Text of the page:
7: RHP Matt Ager (6th Round #174, $359,900 - UC Santa Barbara). He's hit 95 on the gun and lasted a couple of rounds later than expected, so he may be a steal. But he's another wait-and-see guy; his 2024 campaign was a disappointment compared to '23. 
8: RHP Connor Wietgrefe (7th Round #204, $281,500 - Minnesota). He was converted to F/T starter this year and responded with a slash of 8-4/2.77 ERA, both second in the Big Ten.
9: RHP Gavin Adams (8th Round #234, $224,500 - Florida State). Adams underwent TJ surgery in March, but in '23 lit it up with 100 MPH gas. He also has a serviceable slider and appears to be a bullpen project after rehab, although he has been a career starter. 
10: IF Duce Gourson (9th Round # 264, $196,100 - UCLA). Like Ager, Gourson fell to the Pirates two or three rounds later than expected. A contact-style hitter, he batted .288 for the Bruins.
11. C Derek Berg (10th Round #294, $183,800 - Army). He's versatile (also plays 1st & 2B) while hitting .290 with 15 homers in 200 ABs.

The remaining 10 players drafted on the third day slot up to $150,000 plus whatever crumbs remain from the Top 10 rounds. MLB's Draft Tracker list of Bucco selections  

irates Image
Griffin has the potential to be star stuff, keepin' in mind that he's just 18, while the Pirates stuck to their script of collecting college pitchers and versatile middle infielders in the prime rounds. The Bucs took a few guys that had been hot news in 2023 who then faltered during their junior seasons, with a lot of projection and development involved with this year's top guns. A couple of third day guys to watch are VCU soph RHP Brian Curley (6-0-3/2.87, K per inning) and the only prep kid of the day, Woodward KY 6'-5" RHP/3B Taylor Penn (.375 at the dish, 7-1/0.40 on the hill with 89 K in 52 IP). Both should require a hefty bonus. Righty swinger Ian Farrow of Florida Gulf Coast College (.379/15 HR) offers a big bat as a corner OF/DH.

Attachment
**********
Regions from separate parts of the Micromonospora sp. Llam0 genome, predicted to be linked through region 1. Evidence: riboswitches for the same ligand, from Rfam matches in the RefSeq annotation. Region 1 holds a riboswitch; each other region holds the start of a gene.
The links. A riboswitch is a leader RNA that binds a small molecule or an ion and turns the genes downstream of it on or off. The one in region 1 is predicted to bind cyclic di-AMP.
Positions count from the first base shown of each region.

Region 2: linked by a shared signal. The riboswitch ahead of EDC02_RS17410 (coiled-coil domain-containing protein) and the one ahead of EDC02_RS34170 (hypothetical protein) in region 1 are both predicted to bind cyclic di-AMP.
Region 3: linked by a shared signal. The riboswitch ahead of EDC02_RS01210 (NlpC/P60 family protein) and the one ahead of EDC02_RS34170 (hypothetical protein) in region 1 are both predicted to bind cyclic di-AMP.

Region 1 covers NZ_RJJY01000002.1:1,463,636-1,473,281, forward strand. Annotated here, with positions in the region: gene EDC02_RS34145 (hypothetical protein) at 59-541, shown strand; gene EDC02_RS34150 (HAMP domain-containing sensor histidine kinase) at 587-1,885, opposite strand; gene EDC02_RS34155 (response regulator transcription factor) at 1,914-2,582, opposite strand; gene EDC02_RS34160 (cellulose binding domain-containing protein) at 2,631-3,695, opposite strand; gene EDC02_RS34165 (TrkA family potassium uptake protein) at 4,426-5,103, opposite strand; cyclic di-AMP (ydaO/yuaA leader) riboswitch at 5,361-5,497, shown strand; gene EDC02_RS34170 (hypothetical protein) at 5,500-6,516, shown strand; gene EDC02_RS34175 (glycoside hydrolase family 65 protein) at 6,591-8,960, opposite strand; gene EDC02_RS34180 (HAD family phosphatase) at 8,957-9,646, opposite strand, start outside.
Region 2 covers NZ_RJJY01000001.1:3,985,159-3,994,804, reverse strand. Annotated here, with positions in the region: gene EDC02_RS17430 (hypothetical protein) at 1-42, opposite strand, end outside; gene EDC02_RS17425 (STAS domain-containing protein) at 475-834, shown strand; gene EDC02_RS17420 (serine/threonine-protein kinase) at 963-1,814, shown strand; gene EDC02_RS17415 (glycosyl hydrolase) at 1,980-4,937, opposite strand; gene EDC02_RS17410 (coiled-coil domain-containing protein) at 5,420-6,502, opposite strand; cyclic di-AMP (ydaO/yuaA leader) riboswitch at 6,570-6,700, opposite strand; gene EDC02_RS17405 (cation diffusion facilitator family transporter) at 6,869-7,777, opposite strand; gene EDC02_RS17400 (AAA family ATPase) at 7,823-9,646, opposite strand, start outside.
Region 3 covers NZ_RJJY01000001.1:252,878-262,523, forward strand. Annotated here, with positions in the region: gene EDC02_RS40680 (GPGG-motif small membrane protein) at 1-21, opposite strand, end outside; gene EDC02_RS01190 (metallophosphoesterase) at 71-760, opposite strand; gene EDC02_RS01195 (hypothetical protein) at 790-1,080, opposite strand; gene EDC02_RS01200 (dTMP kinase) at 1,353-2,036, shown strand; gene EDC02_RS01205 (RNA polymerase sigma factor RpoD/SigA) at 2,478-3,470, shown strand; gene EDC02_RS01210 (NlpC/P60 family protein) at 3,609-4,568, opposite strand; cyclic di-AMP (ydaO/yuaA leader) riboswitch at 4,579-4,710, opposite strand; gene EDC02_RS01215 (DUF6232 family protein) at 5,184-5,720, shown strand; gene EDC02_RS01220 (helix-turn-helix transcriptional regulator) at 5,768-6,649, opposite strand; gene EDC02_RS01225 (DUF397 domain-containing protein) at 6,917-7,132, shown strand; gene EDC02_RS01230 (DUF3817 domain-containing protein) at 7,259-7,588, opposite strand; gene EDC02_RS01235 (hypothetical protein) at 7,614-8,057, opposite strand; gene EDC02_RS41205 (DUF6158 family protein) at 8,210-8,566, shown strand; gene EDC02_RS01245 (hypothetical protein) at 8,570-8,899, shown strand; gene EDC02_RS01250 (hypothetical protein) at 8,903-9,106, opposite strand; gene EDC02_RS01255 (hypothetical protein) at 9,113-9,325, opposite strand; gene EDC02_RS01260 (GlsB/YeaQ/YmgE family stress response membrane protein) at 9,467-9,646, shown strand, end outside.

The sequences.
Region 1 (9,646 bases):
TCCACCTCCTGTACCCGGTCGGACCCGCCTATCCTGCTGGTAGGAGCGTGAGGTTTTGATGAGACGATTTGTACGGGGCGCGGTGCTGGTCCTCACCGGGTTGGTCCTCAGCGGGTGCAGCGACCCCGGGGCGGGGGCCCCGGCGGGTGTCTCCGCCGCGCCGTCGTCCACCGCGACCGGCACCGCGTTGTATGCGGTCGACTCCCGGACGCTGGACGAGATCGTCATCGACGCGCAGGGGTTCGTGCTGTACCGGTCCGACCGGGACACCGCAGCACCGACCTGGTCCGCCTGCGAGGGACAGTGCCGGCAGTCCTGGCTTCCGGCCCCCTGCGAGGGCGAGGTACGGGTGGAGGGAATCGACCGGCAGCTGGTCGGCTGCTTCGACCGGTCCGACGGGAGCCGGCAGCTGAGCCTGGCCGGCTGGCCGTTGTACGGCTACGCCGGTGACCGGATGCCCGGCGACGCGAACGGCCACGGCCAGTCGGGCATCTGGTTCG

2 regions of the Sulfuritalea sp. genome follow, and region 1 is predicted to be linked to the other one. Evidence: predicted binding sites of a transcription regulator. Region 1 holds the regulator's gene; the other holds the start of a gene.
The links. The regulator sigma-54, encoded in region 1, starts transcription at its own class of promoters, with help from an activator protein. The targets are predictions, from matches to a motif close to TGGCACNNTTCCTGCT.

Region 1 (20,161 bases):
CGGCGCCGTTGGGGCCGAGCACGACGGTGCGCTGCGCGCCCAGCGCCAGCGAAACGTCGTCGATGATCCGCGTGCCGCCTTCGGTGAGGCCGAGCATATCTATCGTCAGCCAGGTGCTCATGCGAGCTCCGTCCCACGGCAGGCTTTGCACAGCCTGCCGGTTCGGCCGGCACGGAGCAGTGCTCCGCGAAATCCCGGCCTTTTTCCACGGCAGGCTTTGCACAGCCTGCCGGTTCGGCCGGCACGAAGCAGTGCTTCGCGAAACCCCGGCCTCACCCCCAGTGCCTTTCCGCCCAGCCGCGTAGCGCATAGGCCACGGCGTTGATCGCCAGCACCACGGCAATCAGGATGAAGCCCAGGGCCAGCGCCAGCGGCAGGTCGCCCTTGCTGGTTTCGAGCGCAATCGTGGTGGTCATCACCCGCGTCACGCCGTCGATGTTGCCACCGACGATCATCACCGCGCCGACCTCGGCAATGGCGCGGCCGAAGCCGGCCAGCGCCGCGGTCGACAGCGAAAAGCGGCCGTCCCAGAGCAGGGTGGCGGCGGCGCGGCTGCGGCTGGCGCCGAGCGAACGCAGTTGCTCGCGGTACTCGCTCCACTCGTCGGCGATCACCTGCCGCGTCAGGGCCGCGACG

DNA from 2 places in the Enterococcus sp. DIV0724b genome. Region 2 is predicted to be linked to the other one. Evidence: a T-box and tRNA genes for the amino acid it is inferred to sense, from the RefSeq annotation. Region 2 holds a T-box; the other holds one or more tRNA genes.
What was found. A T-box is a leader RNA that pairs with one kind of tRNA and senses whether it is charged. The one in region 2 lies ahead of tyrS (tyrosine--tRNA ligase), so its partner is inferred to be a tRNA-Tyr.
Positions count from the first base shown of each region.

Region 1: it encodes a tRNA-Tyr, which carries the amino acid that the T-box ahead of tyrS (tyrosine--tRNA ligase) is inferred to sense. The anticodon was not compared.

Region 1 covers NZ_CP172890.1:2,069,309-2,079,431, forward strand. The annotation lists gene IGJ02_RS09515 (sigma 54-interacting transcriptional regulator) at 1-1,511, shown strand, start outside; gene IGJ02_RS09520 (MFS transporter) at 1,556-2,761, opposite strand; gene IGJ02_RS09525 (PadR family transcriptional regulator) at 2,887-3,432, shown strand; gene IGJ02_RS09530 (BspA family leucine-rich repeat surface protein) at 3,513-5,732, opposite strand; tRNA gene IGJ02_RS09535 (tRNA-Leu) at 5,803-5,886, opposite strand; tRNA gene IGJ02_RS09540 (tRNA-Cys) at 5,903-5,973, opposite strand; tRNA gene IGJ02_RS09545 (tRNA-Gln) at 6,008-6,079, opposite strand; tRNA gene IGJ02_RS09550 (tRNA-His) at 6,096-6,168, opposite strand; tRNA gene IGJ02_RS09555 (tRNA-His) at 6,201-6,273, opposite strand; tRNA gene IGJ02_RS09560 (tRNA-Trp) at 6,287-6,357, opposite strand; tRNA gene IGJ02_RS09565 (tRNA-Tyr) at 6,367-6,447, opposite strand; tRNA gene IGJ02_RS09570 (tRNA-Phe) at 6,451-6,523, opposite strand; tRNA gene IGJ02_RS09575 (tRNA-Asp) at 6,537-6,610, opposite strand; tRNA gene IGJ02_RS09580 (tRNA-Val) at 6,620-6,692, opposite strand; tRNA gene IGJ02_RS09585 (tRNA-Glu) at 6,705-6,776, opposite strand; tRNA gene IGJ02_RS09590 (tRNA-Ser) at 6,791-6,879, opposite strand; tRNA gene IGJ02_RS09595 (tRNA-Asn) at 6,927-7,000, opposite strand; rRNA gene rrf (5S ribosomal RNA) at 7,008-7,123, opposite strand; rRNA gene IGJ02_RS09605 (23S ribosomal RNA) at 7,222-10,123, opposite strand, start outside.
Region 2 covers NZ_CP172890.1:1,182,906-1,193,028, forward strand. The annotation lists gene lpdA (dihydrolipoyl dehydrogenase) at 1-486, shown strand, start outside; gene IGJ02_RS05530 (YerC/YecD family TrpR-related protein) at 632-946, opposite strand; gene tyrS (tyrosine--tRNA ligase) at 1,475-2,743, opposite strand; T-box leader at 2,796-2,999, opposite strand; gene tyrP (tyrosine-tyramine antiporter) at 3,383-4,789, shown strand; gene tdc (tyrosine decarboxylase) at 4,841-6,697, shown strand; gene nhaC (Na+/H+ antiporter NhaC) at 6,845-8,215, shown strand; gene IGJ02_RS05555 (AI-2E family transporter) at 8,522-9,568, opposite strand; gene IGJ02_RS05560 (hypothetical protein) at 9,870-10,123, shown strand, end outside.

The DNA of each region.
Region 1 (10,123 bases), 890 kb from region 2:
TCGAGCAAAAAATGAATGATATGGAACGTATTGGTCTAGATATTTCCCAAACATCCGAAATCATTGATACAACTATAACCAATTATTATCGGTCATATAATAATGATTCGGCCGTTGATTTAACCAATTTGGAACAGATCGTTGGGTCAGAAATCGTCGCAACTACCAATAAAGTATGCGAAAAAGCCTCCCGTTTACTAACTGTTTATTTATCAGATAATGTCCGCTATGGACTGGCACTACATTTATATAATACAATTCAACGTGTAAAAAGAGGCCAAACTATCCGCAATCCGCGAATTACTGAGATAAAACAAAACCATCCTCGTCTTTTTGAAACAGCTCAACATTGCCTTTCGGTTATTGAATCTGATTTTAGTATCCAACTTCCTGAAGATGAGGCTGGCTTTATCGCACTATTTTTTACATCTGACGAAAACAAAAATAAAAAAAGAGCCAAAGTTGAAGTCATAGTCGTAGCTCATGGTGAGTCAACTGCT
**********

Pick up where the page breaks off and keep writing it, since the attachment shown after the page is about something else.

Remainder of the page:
This year the draft room looked like a luau, per Kevin Gorman of the Trib. Area scout Dan Radcliff, who has been with the club since 2015 and habitually wore a Hawaiian shirt to every draft day, was missing this year as he battles cancer. The other scouts honored their AWOL bud by wearing their own Hawaiian shirts this year to let him know he was missed.

7/18 Through the 1950s: Ralph #100 & 3 HR-7 RBI, Game Tales; FF @ Nite/Grays-KC, Max Dangled; HBD Windy, Al, Hippity, Mayor & Bill

  • 1894 - C Bill Haeffner was born in Philadelphia. Bill had a three-year major league career, spread out over 14 years. He got a cup of coffee with Philadelphia in 1915 and with the New York Giants in 1928 while seeing his biggest chunk of playing time with Pittsburgh in 1920, batting .194 in 54 games. What he did in between is a mystery; Baseball Reference and the other chroniclers don’t have any record of him playing in the minors/indies, so we assume he played semi-pro. We do know that Haeffner served as the head baseball coach at La Salle University. 
  • 1894 - Wilbur “Mayor” Fisher was born in Green Bottom, West Virginia. His MLB career consisted of one at bat for the Bucs in 1916 as a 21-year-old. He played for Marshall University as a P/OF and the last pro listing for him was in 1917 as a member of the Petersburg Goobers of the Virginia League. Like many area breadwinners, he worked in the coal mines after playing ball.